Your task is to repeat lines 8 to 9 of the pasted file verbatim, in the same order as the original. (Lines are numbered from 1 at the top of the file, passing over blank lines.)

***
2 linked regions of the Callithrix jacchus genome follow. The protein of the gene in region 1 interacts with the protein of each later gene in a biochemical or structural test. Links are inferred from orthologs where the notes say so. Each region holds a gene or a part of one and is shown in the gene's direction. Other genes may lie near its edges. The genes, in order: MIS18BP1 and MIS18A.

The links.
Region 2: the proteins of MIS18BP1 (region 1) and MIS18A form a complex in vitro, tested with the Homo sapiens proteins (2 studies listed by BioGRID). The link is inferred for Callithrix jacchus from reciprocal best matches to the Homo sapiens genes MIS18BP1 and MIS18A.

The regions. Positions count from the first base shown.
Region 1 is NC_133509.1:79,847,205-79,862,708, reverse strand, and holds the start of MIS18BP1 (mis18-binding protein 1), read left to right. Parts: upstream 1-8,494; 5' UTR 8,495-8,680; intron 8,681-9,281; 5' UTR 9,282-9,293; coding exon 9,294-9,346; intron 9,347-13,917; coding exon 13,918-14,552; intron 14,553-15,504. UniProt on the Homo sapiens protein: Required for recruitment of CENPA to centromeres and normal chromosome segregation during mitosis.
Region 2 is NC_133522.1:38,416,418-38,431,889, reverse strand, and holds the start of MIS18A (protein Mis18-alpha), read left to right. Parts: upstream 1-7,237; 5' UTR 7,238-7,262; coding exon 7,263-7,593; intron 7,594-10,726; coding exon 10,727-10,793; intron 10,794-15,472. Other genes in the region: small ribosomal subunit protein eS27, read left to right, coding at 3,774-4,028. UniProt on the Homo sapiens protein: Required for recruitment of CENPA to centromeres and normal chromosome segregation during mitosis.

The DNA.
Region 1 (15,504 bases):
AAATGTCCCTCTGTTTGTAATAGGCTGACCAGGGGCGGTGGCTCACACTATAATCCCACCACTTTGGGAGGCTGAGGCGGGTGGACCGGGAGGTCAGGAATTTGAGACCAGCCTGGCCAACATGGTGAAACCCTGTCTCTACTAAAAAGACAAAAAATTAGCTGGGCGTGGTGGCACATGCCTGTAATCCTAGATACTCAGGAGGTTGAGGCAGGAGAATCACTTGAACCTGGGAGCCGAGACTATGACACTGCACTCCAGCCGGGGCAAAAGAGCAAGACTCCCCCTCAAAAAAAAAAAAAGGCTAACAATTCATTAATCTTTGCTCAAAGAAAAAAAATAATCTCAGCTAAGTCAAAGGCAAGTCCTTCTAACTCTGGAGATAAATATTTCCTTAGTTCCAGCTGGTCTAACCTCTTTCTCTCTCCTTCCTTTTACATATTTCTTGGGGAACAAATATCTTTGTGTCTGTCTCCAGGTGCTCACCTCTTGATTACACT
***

Region 1 (15,504 bases):
AAATGTCCCTCTGTTTGTAATAGGCTGACCAGGGGCGGTGGCTCACACTATAATCCCACCACTTTGGGAGGCTGAGGCGGGTGGACCGGGAGGTCAGGAATTTGAGACCAGCCTGGCCAACATGGTGAAACCCTGTCTCTACTAAAAAGACAAAAAATTAGCTGGGCGTGGTGGCACATGCCTGTAATCCTAGATACTCAGGAGGTTGAGGCAGGAGAATCACTTGAACCTGGGAGCCGAGACTATGACACTGCACTCCAGCCGGGGCAAAAGAGCAAGACTCCCCCTCAAAAAAAAAAAAAGGCTAACAATTCATTAATCTTTGCTCAAAGAAAAAAAATAATCTCAGCTAAGTCAAAGGCAAGTCCTTCTAACTCTGGAGATAAATATTTCCTTAGTTCCAGCTGGTCTAACCTCTTTCTCTCTCCTTCCTTTTACATATTTCTTGGGGAACAAATATCTTTGTGTCTGTCTCCAGGTGCTCACCTCTTGATTACACT